Shell’s challenge is that though it has customers who frequently seek information about products, as customers do, it also has “publics” that expect to be told how the company is using its dominant position.

“In sheer numbers of people who come to our website, the bulk of them are petrol station customers, people looking for information about products and services or people looking for jobs,” says Saville. “We get much smaller numbers of people wanting to find out what we do as a company, whether it is journalists or the financial community or NGOs or governments – small numbers, but really very important.”

Saville isn’t the least bit coy about the care Shell has taken to cater for its environmentally concerned audience. “The things you see front and centre on the site are often about energy demand, big projects, climate change, sustainable energy – all those things,” he says, adding that the trick is then not to relegate the needs of customers to incidental status.

The corporate website needs to serve all those audiences, working equally well for consumers, B2B customers and jobseekers, and it needs to be there for what Shell calls its “special publics” and “concerned energy citizens”.

Energy citizens

These last two groups are the smallest of Shell’s audiences, but in some respects, they may be the most important. ‘Special publics’ is the company’s term for people and organisations in positions of influence: academics, government, media, NGOs, business leaders and the financial community.

Concerned energy citizens are a larger and growing band of ordinary people who are concerned about the future of the planet and who, to put it bluntly, want to know what Shell is doing about it. The more of these people who arrive at Shell’s global site, the more Saville hopes they will engage with the company’s efforts to turn things around.

A wave of content projects on the site aims to tell us all about Shell’s attitudes and innovations. Its website features several detailed ‘energy scenarios’ to sketch the energy options out for all of us. It has also embarked on what will be a series of moderated web sessions, largely aimed at its special publics.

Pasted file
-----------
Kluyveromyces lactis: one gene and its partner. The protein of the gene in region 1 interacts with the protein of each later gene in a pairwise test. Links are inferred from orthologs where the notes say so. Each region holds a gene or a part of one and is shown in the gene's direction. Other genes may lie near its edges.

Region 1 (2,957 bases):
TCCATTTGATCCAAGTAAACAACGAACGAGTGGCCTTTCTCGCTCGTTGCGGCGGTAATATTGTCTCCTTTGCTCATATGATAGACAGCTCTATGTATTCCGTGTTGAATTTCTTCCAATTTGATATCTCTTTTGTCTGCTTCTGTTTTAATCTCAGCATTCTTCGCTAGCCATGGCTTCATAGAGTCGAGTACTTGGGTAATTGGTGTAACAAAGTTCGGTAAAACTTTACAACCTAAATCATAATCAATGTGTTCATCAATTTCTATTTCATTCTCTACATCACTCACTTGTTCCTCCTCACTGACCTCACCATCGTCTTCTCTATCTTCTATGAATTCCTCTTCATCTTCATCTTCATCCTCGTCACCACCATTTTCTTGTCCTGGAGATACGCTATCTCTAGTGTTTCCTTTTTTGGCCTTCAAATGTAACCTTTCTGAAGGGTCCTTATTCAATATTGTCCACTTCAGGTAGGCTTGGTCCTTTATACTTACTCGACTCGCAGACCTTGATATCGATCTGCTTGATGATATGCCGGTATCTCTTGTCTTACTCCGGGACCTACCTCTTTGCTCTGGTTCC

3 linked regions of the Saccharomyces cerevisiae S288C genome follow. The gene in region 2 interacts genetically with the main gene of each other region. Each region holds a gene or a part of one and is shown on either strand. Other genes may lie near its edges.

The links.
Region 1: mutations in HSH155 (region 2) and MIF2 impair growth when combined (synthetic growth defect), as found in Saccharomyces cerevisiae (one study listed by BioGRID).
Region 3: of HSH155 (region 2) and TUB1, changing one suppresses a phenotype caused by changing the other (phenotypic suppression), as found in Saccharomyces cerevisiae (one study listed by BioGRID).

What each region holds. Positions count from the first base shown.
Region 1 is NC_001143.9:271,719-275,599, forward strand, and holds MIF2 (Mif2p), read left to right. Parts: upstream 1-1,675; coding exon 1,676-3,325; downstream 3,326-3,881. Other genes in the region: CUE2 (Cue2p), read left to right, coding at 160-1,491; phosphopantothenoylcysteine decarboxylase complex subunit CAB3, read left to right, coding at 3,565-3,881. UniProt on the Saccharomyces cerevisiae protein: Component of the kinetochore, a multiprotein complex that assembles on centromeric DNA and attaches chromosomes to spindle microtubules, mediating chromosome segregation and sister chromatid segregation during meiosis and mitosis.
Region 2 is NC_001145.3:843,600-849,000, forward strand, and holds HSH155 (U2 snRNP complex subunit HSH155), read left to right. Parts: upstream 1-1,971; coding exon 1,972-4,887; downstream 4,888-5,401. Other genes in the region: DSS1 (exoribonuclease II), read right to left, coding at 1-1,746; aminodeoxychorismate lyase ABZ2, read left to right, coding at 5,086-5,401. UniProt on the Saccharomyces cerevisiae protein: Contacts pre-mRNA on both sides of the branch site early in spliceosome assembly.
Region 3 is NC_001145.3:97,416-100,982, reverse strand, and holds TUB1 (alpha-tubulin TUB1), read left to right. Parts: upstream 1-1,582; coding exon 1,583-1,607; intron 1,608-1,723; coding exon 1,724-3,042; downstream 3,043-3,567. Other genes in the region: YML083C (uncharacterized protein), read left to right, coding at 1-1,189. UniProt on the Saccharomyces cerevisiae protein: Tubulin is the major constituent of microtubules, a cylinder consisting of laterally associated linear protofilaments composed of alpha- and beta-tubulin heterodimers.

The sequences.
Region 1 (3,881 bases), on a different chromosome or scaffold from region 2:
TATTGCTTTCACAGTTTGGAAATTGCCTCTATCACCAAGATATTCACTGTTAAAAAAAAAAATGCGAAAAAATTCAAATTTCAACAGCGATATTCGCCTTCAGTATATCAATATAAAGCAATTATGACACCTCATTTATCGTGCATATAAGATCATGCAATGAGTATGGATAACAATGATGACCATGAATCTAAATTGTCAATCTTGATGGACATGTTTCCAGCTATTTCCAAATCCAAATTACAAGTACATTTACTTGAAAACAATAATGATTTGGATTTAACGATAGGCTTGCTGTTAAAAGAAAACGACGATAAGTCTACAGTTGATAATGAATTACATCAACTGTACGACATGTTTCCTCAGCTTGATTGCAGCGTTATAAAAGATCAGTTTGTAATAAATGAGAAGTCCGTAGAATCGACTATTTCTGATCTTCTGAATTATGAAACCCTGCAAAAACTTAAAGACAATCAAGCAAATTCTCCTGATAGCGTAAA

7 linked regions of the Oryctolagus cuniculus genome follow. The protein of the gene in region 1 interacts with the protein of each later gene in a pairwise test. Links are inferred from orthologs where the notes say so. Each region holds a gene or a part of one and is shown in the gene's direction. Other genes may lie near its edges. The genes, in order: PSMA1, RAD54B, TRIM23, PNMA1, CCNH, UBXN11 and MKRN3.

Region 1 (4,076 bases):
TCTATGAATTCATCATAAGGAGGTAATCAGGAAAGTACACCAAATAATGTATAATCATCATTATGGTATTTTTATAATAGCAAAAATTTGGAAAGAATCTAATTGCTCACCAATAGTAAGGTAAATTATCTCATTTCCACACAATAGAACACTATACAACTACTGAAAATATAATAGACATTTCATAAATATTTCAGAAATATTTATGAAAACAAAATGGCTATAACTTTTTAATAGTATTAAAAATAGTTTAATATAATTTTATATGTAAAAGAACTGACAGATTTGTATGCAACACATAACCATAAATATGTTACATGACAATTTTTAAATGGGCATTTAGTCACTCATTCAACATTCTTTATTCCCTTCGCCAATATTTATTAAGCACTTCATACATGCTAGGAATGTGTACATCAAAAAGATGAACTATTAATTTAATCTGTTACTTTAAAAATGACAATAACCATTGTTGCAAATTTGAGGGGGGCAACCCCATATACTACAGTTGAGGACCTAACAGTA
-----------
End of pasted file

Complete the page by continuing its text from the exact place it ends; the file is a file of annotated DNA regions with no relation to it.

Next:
Last year, it launched its Real Energy site, which is easily found from the global or local home pages. In this section of the site resides rich content about Shell’s Gas-to-Liquids fuel programme and the new Snake Well Drill, which is capable of boring horizontally to find scattered, hard-to-reach pockets of oil.

“Both of those stories are about our core business,” says Saville. “They both demonstrate the persistent, can-do attitude and creativity of the individuals involved. We were trying to find ways to bring those to life on the internet.”

Much more content will follow, but content is already the third stage of an ongoing strategy, which began, in Saville’s terms, with the platform and the people. Shell upgraded its IT infrastructure several years ago, but it has latterly worked hard to unify all of its various company sites under the Shell.com banner, in a project referred to internally as One Shell.

This in itself has been no small task. “A company like Shell is a complicated thing,” says Saville. “We have more than 100,000 people, more than 100 countries, 46,000 petrol stations. We do everything from oil and gas exploration through to bringing it to refining and production, as well as new things such as wind farms and solar energy. It is a business which is as broad as you can imagine.”

The people were, and continue to be, the second phase. Shell has a web presence in all of its significant markets and will continue to be present everywhere it operates, from Guam to the Ivory Coast. This means creating a website of at least a single page, and usually several hundred or a thousand pages, always in the local language, with relevant information for that market. “The trick is to make sure you have good web management professionals doing the work,” says Saville. “This is not a thing for amateurs or IT folk or part-timers.”

That is where the process now stands, and as Saville fulfils his unenviable worldwide recruitment task, further content and communication will continue to come forth. “The platform and the people are only enablers to the content, which is really where the rubber hits the road, ” as he puts it.